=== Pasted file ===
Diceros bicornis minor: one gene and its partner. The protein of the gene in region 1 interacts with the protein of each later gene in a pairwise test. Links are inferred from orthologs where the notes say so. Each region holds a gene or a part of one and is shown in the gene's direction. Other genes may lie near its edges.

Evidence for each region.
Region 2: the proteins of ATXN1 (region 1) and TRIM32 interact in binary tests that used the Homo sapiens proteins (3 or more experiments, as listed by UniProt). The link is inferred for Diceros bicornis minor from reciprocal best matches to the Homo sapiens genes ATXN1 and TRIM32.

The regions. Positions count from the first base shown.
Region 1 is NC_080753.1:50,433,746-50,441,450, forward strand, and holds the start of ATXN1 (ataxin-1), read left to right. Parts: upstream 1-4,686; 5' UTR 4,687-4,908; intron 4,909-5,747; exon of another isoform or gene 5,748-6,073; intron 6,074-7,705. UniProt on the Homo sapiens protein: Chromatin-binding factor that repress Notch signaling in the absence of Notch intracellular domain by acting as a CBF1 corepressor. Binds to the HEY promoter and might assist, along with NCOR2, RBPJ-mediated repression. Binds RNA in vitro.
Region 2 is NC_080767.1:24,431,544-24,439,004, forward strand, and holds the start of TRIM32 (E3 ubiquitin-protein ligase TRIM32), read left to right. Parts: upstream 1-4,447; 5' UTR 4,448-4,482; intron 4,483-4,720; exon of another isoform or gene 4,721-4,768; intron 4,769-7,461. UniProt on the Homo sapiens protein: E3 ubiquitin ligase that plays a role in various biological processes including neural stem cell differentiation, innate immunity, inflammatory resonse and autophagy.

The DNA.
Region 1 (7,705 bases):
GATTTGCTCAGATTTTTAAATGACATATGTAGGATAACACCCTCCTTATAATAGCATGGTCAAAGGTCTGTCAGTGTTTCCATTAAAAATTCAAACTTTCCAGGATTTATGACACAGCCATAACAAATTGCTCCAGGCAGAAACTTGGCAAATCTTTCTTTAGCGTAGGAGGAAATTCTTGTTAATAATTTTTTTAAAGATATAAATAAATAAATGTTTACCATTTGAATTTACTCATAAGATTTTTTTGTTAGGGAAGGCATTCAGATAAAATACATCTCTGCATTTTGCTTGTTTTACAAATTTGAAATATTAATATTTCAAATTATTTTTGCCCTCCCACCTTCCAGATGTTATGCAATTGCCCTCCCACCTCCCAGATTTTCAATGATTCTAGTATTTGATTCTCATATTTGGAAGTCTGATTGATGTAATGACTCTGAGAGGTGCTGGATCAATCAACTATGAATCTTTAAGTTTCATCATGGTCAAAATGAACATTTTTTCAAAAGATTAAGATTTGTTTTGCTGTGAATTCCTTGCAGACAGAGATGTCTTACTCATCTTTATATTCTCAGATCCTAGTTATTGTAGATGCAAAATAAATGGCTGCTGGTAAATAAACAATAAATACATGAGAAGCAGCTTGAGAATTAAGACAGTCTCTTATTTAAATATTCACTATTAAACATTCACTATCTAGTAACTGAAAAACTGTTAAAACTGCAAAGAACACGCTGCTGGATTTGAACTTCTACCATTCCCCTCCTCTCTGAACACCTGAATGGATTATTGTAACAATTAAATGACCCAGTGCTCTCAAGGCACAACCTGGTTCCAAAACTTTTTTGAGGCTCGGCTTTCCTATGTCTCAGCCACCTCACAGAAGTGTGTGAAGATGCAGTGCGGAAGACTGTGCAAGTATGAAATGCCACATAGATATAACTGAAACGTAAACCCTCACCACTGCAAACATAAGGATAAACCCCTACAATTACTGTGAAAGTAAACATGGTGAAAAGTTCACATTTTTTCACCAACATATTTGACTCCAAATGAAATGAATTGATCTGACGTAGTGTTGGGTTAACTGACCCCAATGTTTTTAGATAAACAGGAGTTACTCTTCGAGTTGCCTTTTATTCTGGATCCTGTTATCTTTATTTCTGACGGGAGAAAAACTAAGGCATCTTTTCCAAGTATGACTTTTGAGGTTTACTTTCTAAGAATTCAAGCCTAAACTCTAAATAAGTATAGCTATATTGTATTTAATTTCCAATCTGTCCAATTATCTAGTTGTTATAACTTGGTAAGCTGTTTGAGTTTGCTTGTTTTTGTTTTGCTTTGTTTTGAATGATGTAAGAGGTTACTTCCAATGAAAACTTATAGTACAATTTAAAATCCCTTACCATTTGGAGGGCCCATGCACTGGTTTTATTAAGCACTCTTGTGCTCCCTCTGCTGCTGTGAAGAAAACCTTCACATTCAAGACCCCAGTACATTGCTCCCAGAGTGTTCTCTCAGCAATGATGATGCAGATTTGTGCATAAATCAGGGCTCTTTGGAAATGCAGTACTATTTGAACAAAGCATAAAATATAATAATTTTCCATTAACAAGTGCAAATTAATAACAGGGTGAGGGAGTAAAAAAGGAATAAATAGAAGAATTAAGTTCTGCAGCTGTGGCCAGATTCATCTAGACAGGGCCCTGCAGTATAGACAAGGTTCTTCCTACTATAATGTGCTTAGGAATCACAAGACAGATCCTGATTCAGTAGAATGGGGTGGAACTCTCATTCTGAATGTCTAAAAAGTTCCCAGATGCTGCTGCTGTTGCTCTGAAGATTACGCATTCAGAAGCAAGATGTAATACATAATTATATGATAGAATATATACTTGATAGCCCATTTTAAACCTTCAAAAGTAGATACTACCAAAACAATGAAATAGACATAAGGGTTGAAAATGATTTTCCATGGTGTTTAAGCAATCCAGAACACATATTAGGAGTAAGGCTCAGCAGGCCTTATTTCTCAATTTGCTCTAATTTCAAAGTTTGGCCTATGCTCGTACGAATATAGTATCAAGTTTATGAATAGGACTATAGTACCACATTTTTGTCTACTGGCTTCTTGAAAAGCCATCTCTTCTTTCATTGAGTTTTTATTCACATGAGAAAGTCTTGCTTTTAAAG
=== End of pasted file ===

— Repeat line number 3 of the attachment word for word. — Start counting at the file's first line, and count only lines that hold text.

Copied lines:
Region 2: the proteins of ATXN1 (region 1) and TRIM32 interact in binary tests that used the Homo sapiens proteins (3 or more experiments, as listed by UniProt). The link is inferred for Diceros bicornis minor from reciprocal best matches to the Homo sapiens genes ATXN1 and TRIM32.